The 4th installment of the Adversary Cycle. A physician, an Autistic boy and an elderly Vietnamese man are just some of interesting characters in this novel of horror and suspense.
Meg
Nov 20, 2010 rated it liked it  ·  review of another edition
This review has been hidden because it contains spoilers. To view it, click here.
William
Aug 13, 2009 rated it really liked it  ·  review of another edition
Recommends it for: Horror lovers, medical fiction lovers
My appreciation of this book grew as the story went along. It did take it 80-100 pages to really get going. I have a little medical background so I enjoyed reading about 1980's era medicine and I think Mr. Wilson handled the medical aspect of the story very well. I found the characters interesting and easy the get involved with. Interesting supernatural yarn! I think I will read a Repairman Jack book next.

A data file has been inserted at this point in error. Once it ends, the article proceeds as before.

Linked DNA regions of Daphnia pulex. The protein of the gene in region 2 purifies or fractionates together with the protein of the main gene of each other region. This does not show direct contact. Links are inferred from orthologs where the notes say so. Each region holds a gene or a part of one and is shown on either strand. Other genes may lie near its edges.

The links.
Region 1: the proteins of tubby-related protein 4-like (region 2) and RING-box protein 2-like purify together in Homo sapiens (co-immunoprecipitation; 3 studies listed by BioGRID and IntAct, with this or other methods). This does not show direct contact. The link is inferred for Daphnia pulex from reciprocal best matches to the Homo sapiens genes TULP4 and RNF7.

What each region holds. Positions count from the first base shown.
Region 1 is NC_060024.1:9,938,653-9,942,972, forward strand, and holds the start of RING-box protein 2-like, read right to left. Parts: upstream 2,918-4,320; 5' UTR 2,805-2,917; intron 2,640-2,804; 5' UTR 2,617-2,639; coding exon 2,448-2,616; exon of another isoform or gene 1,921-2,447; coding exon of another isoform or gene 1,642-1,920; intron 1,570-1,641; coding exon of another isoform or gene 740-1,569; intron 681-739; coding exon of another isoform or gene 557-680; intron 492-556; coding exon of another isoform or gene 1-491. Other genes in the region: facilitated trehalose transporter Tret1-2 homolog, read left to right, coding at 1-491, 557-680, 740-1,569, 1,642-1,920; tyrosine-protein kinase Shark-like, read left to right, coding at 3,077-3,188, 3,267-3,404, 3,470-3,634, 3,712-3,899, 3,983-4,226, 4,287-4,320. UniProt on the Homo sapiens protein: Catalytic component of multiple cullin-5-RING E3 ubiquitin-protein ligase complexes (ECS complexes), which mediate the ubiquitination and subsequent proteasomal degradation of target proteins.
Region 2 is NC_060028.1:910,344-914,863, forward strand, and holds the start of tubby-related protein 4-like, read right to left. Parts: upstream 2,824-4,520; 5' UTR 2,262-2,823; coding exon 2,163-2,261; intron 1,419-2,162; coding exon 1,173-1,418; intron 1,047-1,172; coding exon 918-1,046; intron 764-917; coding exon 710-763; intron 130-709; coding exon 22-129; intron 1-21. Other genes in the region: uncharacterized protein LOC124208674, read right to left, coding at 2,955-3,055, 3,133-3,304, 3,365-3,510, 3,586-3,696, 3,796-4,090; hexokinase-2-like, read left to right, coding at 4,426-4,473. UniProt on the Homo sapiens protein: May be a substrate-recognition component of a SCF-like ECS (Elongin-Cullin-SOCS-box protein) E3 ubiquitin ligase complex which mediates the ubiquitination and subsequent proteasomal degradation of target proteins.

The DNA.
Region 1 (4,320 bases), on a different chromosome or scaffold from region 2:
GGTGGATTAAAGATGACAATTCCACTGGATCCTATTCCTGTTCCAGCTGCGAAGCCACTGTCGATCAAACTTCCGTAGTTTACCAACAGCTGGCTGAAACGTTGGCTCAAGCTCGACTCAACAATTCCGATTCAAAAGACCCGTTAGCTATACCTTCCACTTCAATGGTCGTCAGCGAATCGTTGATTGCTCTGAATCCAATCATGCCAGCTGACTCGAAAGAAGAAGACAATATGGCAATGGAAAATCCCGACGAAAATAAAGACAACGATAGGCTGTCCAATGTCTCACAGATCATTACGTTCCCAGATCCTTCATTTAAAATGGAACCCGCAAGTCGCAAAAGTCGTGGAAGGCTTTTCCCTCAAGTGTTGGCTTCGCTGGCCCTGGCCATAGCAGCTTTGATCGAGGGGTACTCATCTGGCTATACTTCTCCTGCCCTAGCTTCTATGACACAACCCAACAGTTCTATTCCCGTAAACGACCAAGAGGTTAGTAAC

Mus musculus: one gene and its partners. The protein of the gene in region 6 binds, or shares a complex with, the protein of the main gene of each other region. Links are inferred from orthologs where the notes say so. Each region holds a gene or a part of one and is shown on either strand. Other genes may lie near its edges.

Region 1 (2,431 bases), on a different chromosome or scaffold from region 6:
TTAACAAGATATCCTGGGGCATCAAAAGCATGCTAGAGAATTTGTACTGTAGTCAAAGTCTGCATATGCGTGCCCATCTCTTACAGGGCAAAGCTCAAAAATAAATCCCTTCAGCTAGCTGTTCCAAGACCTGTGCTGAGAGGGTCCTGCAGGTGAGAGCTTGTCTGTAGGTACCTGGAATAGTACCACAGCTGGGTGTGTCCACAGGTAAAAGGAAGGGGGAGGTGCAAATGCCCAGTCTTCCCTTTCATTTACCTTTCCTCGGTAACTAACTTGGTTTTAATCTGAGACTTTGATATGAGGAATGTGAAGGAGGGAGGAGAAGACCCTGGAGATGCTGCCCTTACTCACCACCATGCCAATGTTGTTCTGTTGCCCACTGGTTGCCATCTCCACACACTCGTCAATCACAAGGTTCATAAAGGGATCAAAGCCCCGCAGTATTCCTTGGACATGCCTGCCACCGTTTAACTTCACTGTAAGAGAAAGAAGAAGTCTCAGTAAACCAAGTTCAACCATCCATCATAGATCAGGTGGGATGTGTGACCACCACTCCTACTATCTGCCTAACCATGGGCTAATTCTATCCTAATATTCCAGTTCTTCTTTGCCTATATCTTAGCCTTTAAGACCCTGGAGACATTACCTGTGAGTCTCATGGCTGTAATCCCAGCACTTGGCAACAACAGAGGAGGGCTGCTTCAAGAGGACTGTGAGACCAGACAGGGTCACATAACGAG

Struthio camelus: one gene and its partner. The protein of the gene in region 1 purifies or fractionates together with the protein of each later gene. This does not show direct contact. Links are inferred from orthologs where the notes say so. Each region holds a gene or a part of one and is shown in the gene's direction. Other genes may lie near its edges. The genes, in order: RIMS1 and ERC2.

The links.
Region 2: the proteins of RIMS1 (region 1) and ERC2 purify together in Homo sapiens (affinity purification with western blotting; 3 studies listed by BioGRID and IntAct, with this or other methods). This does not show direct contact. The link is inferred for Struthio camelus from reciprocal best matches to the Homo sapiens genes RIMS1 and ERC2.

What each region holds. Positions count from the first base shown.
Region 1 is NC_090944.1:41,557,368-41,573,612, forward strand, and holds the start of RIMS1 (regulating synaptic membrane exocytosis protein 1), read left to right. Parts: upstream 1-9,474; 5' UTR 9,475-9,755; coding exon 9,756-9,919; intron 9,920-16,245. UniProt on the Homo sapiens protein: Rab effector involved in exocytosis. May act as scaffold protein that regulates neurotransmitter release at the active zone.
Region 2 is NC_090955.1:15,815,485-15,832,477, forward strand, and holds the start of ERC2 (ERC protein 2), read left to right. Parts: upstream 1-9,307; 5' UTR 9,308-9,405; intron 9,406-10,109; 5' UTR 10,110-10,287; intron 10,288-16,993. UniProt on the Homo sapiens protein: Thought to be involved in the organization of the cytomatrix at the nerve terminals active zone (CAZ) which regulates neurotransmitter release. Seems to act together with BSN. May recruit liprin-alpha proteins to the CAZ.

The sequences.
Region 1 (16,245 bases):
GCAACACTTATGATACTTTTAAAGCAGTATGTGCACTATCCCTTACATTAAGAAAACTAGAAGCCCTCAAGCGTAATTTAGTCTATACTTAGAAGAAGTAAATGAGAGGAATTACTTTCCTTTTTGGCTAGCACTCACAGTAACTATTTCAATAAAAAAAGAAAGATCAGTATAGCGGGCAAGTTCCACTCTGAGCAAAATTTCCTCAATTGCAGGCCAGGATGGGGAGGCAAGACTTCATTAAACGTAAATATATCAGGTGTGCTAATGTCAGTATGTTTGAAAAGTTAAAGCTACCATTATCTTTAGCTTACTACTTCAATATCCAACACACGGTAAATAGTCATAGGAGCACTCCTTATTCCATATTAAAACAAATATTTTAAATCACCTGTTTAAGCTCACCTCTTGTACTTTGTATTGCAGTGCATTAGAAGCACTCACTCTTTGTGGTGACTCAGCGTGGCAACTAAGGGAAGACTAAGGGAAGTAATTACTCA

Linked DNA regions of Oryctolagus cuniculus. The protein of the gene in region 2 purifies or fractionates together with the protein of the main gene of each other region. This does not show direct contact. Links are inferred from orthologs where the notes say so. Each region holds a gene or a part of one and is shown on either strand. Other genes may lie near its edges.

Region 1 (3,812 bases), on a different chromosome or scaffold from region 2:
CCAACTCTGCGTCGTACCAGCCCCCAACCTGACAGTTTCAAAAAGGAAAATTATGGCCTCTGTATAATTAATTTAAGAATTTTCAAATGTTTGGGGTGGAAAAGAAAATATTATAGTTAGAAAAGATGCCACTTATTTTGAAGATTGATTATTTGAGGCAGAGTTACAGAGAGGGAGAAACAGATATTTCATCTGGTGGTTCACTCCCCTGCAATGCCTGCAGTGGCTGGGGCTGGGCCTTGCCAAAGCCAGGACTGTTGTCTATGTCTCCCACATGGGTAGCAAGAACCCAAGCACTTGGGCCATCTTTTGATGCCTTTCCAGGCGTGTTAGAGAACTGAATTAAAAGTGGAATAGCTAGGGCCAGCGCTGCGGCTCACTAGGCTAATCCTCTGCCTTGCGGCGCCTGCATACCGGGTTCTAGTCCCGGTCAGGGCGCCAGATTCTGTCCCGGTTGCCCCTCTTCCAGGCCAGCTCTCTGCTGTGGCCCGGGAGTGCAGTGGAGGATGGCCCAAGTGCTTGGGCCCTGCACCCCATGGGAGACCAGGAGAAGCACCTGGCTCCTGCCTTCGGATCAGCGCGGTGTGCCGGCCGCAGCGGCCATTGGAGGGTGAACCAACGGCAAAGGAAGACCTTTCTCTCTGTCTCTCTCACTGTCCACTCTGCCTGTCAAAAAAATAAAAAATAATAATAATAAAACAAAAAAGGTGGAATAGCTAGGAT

Brent Ecenbarger
Sep 12, 2017 rated it it was amazing  ·  review of another edition
Shelves: repairman-jack
As a stand alone book in F. Paul Wilson's Adversary Cycle, The Touch barely ties into the events of the Repairman Jack world or even the rest of the Adversary Cycle stories, but was overall one of my favorite books I've read by the author. The book is the story of Dr. Alan Bulmer, a family physician who gains the ability of the Dat-tay-vao, a healing touch that works for about an hour a day. Patients who come in with hearing loss or broken bones leave Bulmer's office completely healthy. The abil ...more
Sean Newgent
The Touch sells itself as a horror novel but comes across more as a medical thriller with fantasy sprinkled in. Alan Bulmer is a doctor who receives the touch, a mystical power that allows him to cure anyone of anything at a cost. The novel plays a bit like the monkey's paw while also being somewhat Frankenstein-y as he is ostracized by the medical community yet loved by the people he saves. The main conflict comes from a politician who wants to use Alan's power but goes about it in a very convo ...more
Denise Richter
Mar 22, 2017 rated it it was amazing  ·  review of another edition